Studios consistently underestimate how black-focused movies can perform as they decide which features to greenlight. Presenting his upcoming Miles Davis biography “Miles Ahead” at the Berlin Film Festival, Cheadle explained to reporters what he called “the realities of the business we are in.”

“There are different metrics by which those who are going to spend money on films determine if it’s a good risk or not,” he said. He recruited Scottish-born actor Ewan McGregor as his co-star not simply because he appreciates his talent but because “having a white actor in this film turned out to be a financial imperative.”

To soothe the overall controversy, Oscars organizers promise that Sunday’s ceremony will be the “most diverse ever.” The academy’s push to promote ethnic inclusiveness (and perhaps to court Oscar viewers of color) has recruited a cadre of minority notables to on-camera service positions, announcing trophy winners. The presenters include actors Morgan Freeman, Kerry Washington, Priyanka Chopra and Lee Byung-hun, along with musician John Legend and producer Quincy Jones.

Disney-owned ABC, which will air the Academy Awards through 2020, hopes it doesn’t repeat 2015’s tune-out, when, according to Nielsen data, black viewership fell about 20 percent. That may be partly why ABC this month became the first major broadcaster to hire a black president of entertainment.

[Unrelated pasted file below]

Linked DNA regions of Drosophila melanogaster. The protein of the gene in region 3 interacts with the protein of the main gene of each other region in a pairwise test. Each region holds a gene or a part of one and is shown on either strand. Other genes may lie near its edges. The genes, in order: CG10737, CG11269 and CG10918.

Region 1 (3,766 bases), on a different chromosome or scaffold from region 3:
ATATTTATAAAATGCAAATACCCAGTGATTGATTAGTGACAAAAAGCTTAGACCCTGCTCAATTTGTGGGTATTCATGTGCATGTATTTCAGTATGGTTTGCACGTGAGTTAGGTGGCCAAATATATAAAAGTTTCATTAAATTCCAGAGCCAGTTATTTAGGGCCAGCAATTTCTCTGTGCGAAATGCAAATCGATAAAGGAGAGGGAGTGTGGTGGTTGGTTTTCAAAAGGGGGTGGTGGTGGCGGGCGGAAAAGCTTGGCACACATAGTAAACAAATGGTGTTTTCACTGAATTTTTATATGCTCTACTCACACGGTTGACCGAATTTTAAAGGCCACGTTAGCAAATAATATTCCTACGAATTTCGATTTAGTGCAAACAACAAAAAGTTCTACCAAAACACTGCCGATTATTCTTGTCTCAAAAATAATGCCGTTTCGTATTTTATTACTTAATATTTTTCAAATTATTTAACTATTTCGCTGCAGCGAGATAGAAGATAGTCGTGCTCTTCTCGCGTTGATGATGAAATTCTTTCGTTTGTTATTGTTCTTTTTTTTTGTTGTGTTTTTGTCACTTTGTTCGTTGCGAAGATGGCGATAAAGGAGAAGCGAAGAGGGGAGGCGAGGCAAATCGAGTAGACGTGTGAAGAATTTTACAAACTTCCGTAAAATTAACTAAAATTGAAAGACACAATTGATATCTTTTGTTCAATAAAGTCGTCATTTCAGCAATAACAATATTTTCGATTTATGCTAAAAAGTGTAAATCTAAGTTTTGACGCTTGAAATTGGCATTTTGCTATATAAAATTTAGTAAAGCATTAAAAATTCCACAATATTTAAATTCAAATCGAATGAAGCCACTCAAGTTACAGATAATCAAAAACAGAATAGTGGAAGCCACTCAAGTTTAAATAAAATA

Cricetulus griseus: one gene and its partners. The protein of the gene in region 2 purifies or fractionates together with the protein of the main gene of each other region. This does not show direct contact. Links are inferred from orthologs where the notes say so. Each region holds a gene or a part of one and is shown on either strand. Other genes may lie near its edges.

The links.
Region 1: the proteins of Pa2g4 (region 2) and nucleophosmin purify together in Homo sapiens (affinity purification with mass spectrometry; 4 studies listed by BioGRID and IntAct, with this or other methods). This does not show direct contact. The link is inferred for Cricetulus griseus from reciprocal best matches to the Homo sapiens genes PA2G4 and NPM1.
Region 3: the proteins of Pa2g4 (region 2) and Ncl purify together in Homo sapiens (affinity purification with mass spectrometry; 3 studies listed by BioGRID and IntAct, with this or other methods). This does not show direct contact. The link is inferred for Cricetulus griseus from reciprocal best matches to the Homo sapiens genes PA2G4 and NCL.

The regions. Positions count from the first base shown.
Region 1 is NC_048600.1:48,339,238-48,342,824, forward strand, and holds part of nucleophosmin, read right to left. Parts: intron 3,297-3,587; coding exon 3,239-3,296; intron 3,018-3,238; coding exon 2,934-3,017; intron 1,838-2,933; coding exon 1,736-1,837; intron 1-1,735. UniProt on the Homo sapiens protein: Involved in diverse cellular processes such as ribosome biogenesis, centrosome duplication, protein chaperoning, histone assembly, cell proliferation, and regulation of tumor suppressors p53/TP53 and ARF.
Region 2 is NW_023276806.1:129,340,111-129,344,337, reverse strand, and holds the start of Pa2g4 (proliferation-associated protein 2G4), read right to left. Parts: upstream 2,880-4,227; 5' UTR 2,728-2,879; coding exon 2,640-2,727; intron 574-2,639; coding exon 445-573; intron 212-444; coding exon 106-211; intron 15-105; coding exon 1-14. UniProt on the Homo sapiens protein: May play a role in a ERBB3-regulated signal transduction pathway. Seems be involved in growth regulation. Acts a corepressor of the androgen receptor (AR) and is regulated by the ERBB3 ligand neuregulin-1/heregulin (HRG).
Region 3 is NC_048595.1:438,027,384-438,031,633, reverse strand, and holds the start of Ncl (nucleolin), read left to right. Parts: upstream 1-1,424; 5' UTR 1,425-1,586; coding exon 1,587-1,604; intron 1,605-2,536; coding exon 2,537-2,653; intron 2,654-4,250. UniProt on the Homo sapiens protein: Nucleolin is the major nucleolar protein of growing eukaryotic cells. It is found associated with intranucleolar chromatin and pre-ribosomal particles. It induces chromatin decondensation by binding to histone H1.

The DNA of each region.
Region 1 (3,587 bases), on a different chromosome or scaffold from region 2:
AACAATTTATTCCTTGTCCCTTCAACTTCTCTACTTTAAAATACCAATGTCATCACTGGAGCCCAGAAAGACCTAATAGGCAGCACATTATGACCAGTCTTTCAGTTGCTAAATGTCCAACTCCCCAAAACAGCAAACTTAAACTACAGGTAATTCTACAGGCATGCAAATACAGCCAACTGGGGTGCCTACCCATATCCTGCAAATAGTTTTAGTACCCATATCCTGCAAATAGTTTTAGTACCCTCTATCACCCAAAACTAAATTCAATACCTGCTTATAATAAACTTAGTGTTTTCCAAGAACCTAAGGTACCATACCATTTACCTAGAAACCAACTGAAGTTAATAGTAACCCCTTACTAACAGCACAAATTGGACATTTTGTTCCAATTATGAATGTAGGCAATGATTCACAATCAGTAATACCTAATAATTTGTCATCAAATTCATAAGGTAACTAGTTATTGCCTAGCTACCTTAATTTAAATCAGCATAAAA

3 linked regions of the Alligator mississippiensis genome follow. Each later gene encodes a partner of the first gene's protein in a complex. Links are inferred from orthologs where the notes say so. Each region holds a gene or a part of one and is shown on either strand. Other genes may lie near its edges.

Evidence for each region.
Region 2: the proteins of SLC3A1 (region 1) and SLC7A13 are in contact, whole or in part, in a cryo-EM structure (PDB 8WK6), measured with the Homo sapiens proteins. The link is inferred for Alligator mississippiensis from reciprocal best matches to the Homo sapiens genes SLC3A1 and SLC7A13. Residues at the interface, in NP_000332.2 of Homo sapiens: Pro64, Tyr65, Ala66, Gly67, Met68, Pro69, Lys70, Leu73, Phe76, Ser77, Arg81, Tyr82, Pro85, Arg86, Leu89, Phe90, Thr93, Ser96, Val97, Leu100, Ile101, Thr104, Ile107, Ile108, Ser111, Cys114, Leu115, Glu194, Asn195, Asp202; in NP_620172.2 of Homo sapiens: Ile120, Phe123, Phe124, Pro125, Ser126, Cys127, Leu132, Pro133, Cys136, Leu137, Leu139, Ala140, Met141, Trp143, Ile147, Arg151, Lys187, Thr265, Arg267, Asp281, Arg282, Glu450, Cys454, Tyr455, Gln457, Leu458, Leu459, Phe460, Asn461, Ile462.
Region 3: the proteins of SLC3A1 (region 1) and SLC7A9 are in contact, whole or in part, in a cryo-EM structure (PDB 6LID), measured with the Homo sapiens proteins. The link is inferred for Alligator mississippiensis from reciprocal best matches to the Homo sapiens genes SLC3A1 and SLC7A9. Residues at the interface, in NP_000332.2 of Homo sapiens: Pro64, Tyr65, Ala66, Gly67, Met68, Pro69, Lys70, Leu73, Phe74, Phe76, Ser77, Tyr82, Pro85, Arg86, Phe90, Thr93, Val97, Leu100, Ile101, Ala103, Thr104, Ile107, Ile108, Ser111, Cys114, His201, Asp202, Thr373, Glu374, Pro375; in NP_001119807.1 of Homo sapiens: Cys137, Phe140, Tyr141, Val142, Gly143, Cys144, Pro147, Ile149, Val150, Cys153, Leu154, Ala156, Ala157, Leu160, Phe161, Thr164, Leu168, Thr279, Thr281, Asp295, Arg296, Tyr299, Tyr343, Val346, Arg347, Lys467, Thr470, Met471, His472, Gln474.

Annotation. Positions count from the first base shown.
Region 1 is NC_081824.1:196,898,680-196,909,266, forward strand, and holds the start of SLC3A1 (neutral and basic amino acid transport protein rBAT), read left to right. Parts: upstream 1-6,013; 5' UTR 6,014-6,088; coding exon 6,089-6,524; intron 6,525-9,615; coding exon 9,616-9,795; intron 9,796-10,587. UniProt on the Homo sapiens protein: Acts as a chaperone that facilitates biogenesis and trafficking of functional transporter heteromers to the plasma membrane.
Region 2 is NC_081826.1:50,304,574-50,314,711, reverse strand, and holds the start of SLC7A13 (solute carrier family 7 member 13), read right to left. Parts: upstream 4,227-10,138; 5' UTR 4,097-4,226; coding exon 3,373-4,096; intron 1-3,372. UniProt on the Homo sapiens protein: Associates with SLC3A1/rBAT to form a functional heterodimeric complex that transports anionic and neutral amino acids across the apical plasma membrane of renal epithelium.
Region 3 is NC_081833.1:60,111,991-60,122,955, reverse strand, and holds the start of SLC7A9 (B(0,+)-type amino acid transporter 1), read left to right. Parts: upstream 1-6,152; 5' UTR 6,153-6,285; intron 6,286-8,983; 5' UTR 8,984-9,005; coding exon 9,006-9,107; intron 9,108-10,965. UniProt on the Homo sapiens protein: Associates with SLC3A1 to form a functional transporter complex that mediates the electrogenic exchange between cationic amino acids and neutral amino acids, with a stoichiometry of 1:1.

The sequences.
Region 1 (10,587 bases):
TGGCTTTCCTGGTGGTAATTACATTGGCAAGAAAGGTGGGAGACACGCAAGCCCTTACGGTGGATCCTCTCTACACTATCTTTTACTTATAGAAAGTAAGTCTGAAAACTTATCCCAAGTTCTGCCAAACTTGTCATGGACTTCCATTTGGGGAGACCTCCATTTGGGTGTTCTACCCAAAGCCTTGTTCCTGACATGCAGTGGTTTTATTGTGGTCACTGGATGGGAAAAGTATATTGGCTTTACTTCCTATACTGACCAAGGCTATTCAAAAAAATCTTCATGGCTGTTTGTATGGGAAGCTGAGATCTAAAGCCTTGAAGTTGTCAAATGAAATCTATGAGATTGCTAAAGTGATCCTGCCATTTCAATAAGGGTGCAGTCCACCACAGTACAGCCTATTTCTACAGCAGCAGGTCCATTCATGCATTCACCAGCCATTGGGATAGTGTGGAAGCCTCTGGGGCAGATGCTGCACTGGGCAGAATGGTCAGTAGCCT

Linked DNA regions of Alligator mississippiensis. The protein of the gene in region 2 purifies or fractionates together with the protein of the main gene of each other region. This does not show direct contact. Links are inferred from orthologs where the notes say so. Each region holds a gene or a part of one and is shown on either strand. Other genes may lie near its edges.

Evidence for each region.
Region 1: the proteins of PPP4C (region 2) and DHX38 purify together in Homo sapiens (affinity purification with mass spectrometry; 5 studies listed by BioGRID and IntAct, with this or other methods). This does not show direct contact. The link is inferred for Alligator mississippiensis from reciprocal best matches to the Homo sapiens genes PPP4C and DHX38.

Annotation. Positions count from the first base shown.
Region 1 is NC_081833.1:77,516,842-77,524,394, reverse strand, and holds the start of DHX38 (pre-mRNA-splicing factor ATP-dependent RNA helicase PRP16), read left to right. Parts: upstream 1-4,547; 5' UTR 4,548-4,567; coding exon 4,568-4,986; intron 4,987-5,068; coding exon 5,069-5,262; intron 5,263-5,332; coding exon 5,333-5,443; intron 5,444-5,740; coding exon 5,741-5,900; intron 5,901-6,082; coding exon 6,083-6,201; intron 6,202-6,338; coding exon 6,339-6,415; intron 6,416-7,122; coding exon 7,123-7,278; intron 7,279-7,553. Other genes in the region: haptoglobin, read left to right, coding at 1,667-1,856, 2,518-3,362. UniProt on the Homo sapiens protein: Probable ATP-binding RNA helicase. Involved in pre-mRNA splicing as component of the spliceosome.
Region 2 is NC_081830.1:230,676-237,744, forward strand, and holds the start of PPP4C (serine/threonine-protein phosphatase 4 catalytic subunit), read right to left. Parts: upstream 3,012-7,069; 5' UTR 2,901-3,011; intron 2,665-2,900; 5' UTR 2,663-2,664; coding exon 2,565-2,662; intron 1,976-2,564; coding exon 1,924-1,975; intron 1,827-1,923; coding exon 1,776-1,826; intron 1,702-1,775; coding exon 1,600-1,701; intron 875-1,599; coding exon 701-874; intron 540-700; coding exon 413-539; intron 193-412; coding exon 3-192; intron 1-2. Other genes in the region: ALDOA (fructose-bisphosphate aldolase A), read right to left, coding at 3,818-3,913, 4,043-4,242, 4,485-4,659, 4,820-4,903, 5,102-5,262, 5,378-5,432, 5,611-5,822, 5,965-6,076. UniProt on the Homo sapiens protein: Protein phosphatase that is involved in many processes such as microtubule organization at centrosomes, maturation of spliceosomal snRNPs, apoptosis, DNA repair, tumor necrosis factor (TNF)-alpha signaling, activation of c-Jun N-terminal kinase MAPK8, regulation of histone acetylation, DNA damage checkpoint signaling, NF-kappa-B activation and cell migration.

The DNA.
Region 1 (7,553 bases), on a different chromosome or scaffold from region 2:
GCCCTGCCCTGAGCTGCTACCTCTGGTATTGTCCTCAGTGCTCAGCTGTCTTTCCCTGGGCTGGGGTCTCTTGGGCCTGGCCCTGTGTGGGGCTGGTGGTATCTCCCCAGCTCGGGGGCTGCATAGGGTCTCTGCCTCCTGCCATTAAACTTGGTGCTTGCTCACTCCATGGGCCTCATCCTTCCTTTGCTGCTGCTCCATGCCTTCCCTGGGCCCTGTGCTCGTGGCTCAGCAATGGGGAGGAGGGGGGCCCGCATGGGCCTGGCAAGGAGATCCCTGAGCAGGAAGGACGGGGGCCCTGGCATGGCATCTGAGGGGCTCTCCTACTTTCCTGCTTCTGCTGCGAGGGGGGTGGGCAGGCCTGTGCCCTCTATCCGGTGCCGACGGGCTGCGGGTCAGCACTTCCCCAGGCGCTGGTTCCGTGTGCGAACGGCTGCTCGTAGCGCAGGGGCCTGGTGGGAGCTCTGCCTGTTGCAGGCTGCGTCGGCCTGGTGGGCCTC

Will the furor mark a pivotal turning point? The answer depends on the reaction of the academy and the industry it serves.

The breakout film at January’s Sundance Film Festival — the starting block for many Oscar entries — was “The Birth of a Nation,” a dramatic account of Nat Turner’s 1831 slave rebellion. Fox Searchlight, a studio with an impressive roster of Academy Award nominees, bought the independent film for a record $17.5 million, which surely indicates confidence that it can sustain momentum and compete for a host of Oscar gold next February.

That film’s main competition? A slate of 184 movies scheduled for release by 14 Hollywood studios with few featuring significant multiracial casts except for those in superhero and sci-fi/fantasy titles — genres known as Oscar poison.

In other words, change isn’t coming anytime too soon.